Joey Heisman and the University of Oregon’s Forgotten PR Campaign



Photo by Elvis Santana



In 2014, the University of Oregon, led by star quarterback Marcus Mariota, fielded arguably the best team in school history. Mariota and the team’s efforts culminated in the university being awarded its first Heisman trophy award in school history. The award is granted based on individual performance, but it doesn’t hurt to be on a great team. It was a monumental accomplishment for the program because it was another step in national prominence for a university whose football history isn’t as decorated as some of its peers. Lost in the storybook timelines, impressive displays, and a lavish building proposal, is a P.R. campaign that finally found measurable success 13 years after it ended.

A school known for inventive ways to market itself, Oregon hasn’t shied away from taking on the phrase “by all means necessary” to draw attention. In 2001, the athletic department showed just how far it was willing to go when it erected an 80-by-100 foot billboard of Joey Harrington in New York City. The $250,000 10-story tall billboard located across the street from the Madison Square Garden was a bold and blatant call for attention for a program quick to be overlooked at the time. Harrington’s Heisman competition that year came from some of the most prestigious programs in the nation in the University of Florida, University of Nebraska, and the University of Miami. Each program had at least two previous trophy winners, and each had claimed a national championship in the last decade (Miami would win the title that year as well.) Oregon had neither. The athletic department at Oregon knew it needed to do something to garner attention from voters. Putting a billboard in the same borough of New York where the presentation happens was just the call it made. The strategy certainly did put the program in the spotlight, but the goal it set out for was simply not in the cards. Harrington would go on to finish fourth in votes (last of those invited to the presentation.) The striking tactic did find some lasting success as a campaign. It spawned a parody campaign by Washington State, which gave Oregon free advertising, and Oregon expanded out-of-state billboard campaigns to Los Angeles and the Bay Area the following year.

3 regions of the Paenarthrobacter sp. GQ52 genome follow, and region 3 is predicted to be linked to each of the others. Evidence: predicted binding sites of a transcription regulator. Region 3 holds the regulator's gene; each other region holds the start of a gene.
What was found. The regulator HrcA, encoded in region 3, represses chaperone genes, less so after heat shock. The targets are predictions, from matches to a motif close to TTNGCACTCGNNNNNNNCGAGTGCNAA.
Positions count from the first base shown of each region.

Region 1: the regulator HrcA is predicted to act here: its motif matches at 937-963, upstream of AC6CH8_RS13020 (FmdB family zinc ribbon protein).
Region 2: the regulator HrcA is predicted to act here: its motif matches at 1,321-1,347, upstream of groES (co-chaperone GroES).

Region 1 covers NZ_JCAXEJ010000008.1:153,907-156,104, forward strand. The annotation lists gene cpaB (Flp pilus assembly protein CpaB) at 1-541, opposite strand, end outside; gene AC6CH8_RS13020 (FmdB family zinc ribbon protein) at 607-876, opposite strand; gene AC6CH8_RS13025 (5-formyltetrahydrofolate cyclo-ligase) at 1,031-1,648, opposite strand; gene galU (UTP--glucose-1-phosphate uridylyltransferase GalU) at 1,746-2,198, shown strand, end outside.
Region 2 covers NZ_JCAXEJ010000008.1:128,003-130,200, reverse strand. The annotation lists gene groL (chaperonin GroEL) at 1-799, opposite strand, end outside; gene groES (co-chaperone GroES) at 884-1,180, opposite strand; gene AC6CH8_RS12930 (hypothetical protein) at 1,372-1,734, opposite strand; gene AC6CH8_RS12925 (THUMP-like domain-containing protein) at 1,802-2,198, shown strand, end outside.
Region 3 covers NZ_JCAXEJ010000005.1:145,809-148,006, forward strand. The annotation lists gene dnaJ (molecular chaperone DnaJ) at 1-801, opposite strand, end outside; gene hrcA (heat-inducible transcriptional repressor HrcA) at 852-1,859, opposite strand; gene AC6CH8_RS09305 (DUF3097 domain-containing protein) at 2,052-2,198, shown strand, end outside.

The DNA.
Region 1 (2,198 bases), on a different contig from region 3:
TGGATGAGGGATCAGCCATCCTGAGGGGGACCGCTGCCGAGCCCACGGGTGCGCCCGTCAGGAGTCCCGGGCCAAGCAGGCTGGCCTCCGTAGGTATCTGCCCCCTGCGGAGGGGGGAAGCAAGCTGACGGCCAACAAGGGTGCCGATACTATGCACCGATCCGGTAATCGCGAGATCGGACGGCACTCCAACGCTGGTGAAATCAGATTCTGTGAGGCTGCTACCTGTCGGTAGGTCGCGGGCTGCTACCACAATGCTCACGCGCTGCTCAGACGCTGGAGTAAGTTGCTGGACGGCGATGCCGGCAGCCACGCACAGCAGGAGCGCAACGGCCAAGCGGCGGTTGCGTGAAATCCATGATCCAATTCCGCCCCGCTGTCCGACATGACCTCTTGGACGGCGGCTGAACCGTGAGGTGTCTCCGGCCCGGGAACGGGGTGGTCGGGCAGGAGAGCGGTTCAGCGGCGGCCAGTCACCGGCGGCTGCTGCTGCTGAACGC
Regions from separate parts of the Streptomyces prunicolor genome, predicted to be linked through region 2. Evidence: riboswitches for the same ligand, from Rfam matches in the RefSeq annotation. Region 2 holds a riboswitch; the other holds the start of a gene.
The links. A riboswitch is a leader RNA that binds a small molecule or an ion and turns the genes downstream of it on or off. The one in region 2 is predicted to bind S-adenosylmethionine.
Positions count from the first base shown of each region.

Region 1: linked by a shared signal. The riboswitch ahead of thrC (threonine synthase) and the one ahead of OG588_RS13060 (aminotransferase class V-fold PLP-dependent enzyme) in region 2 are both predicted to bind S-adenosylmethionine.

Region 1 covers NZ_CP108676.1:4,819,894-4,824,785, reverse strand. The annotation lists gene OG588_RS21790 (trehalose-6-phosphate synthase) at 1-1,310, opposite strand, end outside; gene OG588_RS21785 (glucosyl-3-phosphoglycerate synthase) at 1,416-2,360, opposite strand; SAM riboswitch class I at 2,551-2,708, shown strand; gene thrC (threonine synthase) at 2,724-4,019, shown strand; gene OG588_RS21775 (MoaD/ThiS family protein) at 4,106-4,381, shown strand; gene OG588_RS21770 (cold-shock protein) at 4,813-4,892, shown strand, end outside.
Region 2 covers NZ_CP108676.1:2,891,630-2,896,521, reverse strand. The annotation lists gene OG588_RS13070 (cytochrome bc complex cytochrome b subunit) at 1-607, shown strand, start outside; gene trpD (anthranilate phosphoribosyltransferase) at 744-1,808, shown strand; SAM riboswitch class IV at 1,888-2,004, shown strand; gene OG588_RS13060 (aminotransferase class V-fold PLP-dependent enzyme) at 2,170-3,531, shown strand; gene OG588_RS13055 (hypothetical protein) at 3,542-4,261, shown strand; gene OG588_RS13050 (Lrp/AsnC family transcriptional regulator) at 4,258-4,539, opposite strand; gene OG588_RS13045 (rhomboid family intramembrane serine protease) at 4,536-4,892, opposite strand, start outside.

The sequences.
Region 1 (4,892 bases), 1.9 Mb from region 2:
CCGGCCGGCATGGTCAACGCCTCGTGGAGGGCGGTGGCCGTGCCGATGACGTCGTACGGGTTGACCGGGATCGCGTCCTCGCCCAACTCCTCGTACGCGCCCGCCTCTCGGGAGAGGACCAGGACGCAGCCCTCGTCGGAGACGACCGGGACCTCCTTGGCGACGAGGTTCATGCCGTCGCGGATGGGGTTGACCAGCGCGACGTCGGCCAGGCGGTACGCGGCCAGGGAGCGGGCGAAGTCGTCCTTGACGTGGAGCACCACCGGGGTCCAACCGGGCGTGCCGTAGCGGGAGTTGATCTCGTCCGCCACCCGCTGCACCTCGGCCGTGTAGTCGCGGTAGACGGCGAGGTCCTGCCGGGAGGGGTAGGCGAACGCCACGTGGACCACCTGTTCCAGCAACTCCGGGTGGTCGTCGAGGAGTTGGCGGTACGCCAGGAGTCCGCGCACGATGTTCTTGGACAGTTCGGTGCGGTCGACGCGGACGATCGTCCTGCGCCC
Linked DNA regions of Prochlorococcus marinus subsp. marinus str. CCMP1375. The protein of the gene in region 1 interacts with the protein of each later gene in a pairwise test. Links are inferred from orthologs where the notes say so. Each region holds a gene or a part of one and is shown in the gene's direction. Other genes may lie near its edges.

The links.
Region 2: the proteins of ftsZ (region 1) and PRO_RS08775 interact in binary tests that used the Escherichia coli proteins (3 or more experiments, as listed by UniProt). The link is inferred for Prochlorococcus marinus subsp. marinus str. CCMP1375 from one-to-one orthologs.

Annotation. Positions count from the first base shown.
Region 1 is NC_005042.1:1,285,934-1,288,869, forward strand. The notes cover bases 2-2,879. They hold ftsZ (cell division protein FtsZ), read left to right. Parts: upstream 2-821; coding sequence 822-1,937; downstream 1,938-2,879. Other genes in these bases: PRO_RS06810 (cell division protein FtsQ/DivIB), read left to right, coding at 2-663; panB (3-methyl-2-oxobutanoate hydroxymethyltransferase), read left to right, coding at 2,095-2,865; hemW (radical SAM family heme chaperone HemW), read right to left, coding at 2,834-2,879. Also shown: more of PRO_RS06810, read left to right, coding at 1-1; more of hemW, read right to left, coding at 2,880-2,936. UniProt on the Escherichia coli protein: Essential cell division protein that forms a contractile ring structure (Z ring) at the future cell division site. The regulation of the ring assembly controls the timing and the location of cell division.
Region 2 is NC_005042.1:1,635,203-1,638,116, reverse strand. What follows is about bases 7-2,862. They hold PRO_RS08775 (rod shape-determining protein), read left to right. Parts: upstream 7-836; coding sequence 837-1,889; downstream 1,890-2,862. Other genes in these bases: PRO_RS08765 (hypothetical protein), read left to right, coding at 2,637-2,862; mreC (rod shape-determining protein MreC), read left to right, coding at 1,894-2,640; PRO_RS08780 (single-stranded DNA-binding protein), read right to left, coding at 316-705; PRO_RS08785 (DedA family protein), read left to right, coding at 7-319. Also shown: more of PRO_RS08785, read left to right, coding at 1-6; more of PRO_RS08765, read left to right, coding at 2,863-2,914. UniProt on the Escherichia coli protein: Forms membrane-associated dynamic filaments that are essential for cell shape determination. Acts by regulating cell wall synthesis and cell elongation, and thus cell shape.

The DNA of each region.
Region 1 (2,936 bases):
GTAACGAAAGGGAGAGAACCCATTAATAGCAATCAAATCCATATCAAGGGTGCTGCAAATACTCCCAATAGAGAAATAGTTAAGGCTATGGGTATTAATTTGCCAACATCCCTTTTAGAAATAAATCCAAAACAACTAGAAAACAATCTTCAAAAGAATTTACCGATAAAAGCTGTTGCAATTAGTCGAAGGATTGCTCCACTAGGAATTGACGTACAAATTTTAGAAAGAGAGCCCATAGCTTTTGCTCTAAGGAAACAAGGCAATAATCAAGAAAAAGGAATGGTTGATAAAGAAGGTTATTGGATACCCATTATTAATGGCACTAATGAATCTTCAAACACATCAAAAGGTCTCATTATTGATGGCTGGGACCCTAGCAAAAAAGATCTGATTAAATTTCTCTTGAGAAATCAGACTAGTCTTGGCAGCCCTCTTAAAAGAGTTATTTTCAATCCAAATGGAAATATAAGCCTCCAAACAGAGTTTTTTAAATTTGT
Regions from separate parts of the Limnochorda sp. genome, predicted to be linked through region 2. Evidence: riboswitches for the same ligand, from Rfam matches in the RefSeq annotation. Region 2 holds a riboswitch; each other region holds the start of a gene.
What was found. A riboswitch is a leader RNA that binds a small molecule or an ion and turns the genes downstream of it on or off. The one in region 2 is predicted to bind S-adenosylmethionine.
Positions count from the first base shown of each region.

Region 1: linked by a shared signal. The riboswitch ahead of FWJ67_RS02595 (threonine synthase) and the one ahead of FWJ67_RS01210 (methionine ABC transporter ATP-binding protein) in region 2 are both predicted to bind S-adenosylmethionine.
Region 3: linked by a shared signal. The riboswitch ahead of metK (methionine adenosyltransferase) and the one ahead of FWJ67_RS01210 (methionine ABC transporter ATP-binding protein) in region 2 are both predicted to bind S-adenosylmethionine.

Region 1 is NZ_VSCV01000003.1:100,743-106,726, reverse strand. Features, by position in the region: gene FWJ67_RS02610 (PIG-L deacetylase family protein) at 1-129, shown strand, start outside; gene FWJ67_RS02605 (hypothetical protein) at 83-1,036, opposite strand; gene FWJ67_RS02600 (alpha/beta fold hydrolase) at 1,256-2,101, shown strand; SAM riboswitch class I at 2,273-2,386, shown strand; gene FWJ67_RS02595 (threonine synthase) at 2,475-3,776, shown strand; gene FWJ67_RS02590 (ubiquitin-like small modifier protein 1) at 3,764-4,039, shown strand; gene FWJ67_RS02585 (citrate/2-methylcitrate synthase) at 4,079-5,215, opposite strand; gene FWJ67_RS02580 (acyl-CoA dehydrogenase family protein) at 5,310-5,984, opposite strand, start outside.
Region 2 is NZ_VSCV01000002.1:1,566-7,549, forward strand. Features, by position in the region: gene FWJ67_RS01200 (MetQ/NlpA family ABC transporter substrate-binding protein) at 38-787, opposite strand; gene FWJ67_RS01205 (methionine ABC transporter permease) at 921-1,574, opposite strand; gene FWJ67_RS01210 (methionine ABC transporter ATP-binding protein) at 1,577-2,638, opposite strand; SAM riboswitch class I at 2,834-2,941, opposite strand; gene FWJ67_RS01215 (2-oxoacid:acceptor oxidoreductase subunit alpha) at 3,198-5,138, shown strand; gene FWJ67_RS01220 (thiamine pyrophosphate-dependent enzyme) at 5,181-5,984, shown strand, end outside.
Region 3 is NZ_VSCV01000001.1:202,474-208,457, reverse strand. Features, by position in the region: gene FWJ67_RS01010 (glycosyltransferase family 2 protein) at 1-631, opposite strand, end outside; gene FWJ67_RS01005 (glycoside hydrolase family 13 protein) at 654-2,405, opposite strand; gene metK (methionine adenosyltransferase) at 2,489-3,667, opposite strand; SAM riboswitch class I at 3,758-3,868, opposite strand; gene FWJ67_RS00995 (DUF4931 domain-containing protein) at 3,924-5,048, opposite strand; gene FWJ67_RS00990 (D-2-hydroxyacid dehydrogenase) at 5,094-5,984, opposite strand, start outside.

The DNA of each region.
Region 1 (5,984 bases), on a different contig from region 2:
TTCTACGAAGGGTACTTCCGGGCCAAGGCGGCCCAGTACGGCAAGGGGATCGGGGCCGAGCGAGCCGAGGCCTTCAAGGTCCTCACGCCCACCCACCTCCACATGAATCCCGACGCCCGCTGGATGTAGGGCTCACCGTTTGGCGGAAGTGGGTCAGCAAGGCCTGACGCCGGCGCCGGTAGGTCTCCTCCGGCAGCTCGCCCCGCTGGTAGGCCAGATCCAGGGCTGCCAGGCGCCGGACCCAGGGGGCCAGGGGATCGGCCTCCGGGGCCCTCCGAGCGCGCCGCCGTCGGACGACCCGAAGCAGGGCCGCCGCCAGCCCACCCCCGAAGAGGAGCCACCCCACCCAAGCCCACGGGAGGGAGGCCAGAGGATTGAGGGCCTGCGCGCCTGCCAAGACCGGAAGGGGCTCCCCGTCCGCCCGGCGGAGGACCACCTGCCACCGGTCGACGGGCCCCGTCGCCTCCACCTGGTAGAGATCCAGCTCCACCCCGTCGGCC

Ultimately, Mariota told the University of Oregon to not run a campaign for him and in the end, it was clear he didn’t need one. But the lasting effects of Joey Harrington’s campaign certainly played a role in Mariota’s buildup toward being a star around the country.


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